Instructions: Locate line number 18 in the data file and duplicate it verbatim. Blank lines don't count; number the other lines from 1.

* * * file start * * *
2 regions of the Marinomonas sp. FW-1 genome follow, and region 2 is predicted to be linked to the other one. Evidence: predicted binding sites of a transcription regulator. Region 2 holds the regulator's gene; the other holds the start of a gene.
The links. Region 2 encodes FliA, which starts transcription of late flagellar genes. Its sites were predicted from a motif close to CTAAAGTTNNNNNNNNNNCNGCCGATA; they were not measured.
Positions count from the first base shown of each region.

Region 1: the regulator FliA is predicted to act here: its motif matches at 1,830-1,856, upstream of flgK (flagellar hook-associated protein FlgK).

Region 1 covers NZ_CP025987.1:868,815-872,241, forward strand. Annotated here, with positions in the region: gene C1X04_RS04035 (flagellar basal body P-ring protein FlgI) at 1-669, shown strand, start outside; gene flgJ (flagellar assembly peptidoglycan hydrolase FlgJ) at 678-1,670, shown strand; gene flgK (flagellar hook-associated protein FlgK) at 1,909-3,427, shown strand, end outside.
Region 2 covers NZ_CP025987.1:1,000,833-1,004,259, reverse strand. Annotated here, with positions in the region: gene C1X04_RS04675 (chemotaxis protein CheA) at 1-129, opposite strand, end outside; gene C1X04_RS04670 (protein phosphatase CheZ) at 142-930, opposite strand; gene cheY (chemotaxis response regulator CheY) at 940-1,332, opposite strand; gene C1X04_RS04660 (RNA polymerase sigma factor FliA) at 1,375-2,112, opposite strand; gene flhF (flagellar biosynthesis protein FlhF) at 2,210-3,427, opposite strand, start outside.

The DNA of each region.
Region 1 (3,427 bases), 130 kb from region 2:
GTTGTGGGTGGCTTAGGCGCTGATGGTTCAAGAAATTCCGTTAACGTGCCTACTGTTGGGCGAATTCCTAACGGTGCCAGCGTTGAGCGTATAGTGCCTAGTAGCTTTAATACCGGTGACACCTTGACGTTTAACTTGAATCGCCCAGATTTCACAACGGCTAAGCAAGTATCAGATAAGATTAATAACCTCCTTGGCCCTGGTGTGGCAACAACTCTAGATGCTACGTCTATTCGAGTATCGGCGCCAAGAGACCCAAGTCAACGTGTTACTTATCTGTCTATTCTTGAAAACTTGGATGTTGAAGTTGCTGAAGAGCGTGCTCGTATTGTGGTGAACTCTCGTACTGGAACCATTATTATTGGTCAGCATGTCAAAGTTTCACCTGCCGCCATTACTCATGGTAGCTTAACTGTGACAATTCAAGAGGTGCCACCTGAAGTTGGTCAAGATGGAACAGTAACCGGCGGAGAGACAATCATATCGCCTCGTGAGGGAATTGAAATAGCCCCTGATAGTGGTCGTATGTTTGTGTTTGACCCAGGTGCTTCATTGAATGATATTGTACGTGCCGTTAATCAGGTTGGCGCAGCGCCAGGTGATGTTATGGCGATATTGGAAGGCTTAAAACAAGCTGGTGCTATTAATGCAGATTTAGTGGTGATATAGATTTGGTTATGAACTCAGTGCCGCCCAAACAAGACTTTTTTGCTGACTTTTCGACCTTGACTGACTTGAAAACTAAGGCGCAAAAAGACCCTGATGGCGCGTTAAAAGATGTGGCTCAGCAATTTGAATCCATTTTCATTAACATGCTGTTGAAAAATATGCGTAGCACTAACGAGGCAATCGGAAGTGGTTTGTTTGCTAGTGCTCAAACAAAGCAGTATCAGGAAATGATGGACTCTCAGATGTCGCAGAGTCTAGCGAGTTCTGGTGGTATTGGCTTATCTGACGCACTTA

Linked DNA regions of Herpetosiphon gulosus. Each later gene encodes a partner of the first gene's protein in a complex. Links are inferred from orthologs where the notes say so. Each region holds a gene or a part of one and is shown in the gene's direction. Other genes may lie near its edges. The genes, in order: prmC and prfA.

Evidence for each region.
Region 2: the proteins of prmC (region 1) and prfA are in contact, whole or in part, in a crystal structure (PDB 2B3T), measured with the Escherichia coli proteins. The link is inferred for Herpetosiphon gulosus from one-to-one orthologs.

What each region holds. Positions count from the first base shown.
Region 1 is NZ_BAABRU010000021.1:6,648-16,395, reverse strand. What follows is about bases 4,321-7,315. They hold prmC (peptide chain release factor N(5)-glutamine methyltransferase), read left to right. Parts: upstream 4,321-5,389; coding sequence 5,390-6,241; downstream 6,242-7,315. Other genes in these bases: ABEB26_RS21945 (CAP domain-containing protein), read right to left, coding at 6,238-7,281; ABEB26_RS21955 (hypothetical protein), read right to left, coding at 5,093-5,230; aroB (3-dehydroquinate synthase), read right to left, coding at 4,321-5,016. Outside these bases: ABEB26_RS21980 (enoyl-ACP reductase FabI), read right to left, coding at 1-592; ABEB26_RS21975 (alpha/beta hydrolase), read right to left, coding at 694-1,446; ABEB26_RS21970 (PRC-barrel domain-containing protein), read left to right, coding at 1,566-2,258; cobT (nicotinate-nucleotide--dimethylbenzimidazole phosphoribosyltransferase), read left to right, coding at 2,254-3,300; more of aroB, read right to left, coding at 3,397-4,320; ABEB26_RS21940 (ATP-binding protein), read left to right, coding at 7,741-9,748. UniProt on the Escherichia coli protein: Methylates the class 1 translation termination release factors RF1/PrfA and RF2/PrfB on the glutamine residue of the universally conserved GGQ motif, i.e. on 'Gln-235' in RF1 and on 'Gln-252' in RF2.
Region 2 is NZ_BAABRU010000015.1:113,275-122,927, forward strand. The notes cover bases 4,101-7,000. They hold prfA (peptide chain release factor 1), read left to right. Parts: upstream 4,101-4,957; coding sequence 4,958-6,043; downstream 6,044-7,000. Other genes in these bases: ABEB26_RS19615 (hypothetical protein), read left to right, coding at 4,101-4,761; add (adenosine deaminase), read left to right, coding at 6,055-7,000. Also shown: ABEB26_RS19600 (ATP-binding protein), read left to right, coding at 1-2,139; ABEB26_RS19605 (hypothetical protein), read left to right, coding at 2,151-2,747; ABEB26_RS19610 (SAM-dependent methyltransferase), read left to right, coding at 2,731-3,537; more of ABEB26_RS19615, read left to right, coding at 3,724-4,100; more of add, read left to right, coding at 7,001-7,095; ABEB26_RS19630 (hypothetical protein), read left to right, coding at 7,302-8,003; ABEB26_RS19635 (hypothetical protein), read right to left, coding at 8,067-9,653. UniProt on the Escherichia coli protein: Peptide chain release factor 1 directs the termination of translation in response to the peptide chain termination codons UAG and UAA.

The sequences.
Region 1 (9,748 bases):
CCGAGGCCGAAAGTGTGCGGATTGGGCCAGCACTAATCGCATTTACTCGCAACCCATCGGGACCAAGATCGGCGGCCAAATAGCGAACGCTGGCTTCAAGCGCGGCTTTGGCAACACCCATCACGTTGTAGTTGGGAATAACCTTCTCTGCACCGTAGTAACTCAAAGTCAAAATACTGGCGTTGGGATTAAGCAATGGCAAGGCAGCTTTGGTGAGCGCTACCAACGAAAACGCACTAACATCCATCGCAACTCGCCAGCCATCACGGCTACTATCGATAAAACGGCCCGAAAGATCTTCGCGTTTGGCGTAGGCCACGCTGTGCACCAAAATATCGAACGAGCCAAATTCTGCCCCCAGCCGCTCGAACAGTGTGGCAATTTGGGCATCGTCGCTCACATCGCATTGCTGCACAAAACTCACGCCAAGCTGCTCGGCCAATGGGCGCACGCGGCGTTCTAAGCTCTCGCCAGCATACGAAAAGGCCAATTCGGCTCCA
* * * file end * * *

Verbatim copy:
CCGAGGCCGAAAGTGTGCGGATTGGGCCAGCACTAATCGCATTTACTCGCAACCCATCGGGACCAAGATCGGCGGCCAAATAGCGAACGCTGGCTTCAAGCGCGGCTTTGGCAACACCCATCACGTTGTAGTTGGGAATAACCTTCTCTGCACCGTAGTAACTCAAAGTCAAAATACTGGCGTTGGGATTAAGCAATGGCAAGGCAGCTTTGGTGAGCGCTACCAACGAAAACGCACTAACATCCATCGCAACTCGCCAGCCATCACGGCTACTATCGATAAAACGGCCCGAAAGATCTTCGCGTTTGGCGTAGGCCACGCTGTGCACCAAAATATCGAACGAGCCAAATTCTGCCCCCAGCCGCTCGAACAGTGTGGCAATTTGGGCATCGTCGCTCACATCGCATTGCTGCACAAAACTCACGCCAAGCTGCTCGGCCAATGGGCGCACGCGGCGTTCTAAGCTCTCGCCAGCATACGAAAAGGCCAATTCGGCTCCA